Find us on Facebook!
  • PHOTOS: Hundreds of protesters marched through lower Manhattan yesterday demanding an end to American support for Israel’s operation in #Gaza.
  • Does #Hamas have to lose for there to be peace? Read the latest analysis by J.J. Goldberg.
  • This is what the rockets over Israel and Gaza look like from space:
  • "Israel should not let captives languish or corpses rot. It should do everything in its power to recover people and bodies. Jewish law places a premium on pidyon shvuyim, “the redemption of captives,” and proper burial. But not when the price will lead to more death and more kidnappings." Do you agree?
  • Slate.com's Allison Benedikt wrote that Taglit-Birthright Israel is partly to blame for the death of American IDF volunteer Max Steinberg. This is why she's wrong:
  • Israeli soldiers want you to buy them socks. And snacks. And backpacks. And underwear. And pizza. So claim dozens of fundraising campaigns launched by American Jewish and Israeli charities since the start of the current wave of crisis and conflict in Israel and Gaza.
  • The sign reads: “Dogs are allowed in this establishment but Zionists are not under any circumstances.”
  • Is Twitter Israel's new worst enemy?
  • More than 50 former Israeli soldiers have refused to serve in the current ground operation in #Gaza.
  • "My wife and I are both half-Jewish. Both of us very much felt and feel American first and Jewish second. We are currently debating whether we should send our daughter to a Jewish pre-K and kindergarten program or to a public one. Pros? Give her a Jewish community and identity that she could build on throughout her life. Cons? Costs a lot of money; She will enter school with the idea that being Jewish makes her different somehow instead of something that you do after or in addition to regular school. Maybe a Shabbat sing-along would be enough?"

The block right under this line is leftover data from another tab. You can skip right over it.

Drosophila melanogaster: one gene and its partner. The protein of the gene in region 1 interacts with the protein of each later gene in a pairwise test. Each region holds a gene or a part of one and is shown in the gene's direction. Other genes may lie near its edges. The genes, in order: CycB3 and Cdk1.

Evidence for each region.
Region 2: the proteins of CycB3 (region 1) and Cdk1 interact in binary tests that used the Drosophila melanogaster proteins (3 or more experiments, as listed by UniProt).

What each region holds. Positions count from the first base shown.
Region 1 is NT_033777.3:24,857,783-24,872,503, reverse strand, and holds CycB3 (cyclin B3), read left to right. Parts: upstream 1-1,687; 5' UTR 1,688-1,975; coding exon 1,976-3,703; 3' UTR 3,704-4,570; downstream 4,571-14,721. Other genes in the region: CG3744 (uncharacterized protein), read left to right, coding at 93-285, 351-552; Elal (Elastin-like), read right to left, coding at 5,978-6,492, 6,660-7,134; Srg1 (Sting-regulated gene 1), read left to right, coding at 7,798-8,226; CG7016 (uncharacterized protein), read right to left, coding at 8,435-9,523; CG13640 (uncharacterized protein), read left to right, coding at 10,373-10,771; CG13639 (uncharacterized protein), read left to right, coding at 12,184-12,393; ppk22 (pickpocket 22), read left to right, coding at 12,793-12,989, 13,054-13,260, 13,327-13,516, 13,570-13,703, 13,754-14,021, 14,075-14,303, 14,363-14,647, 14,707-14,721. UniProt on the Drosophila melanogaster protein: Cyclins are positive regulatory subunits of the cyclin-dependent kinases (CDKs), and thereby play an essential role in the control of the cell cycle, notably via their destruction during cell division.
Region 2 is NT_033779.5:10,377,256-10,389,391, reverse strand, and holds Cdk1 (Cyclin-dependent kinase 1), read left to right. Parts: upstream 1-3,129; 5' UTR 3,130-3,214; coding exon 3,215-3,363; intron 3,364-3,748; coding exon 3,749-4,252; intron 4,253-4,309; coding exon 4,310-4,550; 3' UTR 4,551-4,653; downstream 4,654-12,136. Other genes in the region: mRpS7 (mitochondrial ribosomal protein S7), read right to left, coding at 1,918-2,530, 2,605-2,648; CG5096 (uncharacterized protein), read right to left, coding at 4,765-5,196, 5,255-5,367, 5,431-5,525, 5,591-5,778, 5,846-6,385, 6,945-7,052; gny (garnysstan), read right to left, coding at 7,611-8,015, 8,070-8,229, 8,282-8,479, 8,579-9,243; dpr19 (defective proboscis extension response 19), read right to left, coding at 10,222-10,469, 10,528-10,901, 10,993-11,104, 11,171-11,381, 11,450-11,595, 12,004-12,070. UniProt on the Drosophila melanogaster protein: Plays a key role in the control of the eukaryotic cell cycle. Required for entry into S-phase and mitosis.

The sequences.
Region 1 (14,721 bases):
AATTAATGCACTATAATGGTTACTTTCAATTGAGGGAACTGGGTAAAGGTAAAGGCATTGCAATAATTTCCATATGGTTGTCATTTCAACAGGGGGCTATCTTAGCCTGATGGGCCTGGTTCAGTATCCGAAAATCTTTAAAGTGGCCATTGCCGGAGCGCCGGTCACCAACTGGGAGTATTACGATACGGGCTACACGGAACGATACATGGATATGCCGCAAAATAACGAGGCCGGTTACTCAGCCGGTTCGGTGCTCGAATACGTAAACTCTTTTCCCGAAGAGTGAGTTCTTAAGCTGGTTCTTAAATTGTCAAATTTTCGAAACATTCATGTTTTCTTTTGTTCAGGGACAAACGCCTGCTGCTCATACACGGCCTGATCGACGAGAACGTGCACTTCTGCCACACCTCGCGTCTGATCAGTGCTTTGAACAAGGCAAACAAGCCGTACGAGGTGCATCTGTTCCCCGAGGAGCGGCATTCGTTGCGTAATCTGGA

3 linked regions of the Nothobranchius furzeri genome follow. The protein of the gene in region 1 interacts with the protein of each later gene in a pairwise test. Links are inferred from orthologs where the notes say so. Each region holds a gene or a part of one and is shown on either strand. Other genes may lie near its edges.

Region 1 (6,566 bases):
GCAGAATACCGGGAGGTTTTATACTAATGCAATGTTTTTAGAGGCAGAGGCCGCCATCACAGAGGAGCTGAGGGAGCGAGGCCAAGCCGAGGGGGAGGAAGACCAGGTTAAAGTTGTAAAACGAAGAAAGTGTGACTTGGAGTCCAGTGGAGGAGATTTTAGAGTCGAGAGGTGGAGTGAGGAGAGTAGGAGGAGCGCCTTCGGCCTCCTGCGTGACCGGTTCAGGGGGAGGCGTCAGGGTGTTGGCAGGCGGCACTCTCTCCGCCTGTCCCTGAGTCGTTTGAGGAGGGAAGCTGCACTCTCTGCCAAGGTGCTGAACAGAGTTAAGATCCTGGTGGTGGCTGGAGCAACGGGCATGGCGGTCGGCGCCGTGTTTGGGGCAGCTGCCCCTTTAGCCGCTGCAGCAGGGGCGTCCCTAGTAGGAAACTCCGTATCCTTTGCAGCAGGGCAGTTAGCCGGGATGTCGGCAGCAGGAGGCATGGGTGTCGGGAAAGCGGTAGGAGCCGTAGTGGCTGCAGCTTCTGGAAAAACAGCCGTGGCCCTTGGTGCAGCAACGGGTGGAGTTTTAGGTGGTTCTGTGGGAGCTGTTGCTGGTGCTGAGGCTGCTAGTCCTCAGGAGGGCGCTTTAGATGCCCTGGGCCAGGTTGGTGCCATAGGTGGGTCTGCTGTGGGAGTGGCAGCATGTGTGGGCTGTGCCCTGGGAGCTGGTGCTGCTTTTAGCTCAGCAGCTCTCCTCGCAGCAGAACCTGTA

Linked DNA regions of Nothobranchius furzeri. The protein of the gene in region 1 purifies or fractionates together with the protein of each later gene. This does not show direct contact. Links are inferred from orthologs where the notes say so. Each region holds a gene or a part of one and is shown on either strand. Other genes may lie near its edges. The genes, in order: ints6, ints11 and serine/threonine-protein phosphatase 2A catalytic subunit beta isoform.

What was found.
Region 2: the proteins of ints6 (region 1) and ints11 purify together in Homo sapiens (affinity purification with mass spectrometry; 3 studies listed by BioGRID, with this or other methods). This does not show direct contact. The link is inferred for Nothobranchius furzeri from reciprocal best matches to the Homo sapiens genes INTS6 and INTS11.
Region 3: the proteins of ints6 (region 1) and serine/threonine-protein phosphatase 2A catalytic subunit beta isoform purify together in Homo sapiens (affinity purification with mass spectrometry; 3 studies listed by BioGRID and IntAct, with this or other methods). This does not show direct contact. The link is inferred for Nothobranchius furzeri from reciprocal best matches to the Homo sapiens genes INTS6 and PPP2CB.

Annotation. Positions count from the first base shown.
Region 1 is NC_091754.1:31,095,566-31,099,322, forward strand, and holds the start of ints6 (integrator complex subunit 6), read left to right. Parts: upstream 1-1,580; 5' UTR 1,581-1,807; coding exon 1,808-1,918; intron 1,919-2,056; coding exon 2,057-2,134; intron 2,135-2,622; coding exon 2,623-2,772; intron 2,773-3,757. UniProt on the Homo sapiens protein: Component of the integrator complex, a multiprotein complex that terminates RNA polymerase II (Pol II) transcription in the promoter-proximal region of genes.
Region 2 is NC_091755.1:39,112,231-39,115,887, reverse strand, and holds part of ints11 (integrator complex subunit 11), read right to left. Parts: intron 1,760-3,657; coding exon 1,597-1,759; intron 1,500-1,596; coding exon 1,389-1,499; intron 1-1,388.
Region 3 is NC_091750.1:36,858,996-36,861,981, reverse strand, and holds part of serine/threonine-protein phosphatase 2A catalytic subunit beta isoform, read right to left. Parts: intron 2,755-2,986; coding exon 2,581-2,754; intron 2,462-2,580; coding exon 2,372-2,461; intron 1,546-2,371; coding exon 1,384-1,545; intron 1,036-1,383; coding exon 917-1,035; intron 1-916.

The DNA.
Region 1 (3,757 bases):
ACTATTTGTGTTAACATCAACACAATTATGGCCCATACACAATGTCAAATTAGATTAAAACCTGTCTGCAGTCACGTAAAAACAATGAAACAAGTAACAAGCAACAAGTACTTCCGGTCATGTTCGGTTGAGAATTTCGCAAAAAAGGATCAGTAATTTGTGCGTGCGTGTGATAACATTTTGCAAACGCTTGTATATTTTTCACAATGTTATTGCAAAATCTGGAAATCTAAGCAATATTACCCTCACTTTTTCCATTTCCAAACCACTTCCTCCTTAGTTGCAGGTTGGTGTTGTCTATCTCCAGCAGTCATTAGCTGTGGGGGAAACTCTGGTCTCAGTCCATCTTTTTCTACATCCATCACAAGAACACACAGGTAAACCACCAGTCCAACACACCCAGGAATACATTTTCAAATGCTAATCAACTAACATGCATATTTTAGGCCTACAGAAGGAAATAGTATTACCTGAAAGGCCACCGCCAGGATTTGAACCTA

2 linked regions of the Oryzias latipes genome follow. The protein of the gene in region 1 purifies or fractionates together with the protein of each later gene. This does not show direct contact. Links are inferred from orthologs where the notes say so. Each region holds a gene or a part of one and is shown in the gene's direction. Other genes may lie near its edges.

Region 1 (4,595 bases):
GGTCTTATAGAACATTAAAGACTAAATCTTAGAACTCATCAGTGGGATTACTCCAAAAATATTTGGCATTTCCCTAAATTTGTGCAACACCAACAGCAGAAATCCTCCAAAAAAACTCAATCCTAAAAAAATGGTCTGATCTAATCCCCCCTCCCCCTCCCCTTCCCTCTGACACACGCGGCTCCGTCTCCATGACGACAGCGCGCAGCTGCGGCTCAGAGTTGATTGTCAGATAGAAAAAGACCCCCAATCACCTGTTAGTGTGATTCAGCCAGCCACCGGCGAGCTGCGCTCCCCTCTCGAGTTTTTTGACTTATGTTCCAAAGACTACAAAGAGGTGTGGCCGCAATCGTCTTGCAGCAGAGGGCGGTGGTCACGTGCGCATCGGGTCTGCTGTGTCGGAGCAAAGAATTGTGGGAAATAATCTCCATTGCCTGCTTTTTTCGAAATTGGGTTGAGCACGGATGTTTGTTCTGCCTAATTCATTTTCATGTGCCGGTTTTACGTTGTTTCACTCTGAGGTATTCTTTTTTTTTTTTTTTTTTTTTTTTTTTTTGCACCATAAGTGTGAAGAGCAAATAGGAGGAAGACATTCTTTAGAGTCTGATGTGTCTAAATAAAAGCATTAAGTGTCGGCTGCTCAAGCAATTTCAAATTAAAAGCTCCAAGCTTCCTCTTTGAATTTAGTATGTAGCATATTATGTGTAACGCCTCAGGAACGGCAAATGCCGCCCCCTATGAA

• Undeterred by the conflict, 24 Jews participated in the first ever Jewish National Fund— JDate singles trip to Israel. Translation: Jews age 30 to 45 travelled to Israel to get it on in the sun, with a side of hummus.
  • "It pains and shocks me to say this, but here goes: My father was right all along. He always told me, as I spouted liberal talking points at the Shabbos table and challenged his hawkish views on Israel and the Palestinians to his unending chagrin, that I would one day change my tune." Have you had a similar experience?
  • "'What’s this, mommy?' she asked, while pulling at the purple sleeve to unwrap this mysterious little gift mom keeps hidden in the inside pocket of her bag. Oh boy, how do I answer?"
  • "I fear that we are witnessing the end of politics in the Israeli-Palestinian conflict. I see no possibility for resolution right now. I look into the future and see only a void." What do you think?
  • Not a gazillionaire? Take the "poor door."
  • from-cache

Would you like to receive updates about new stories?




















We will not share your e-mail address or other personal information.

Already subscribed? Manage your subscription.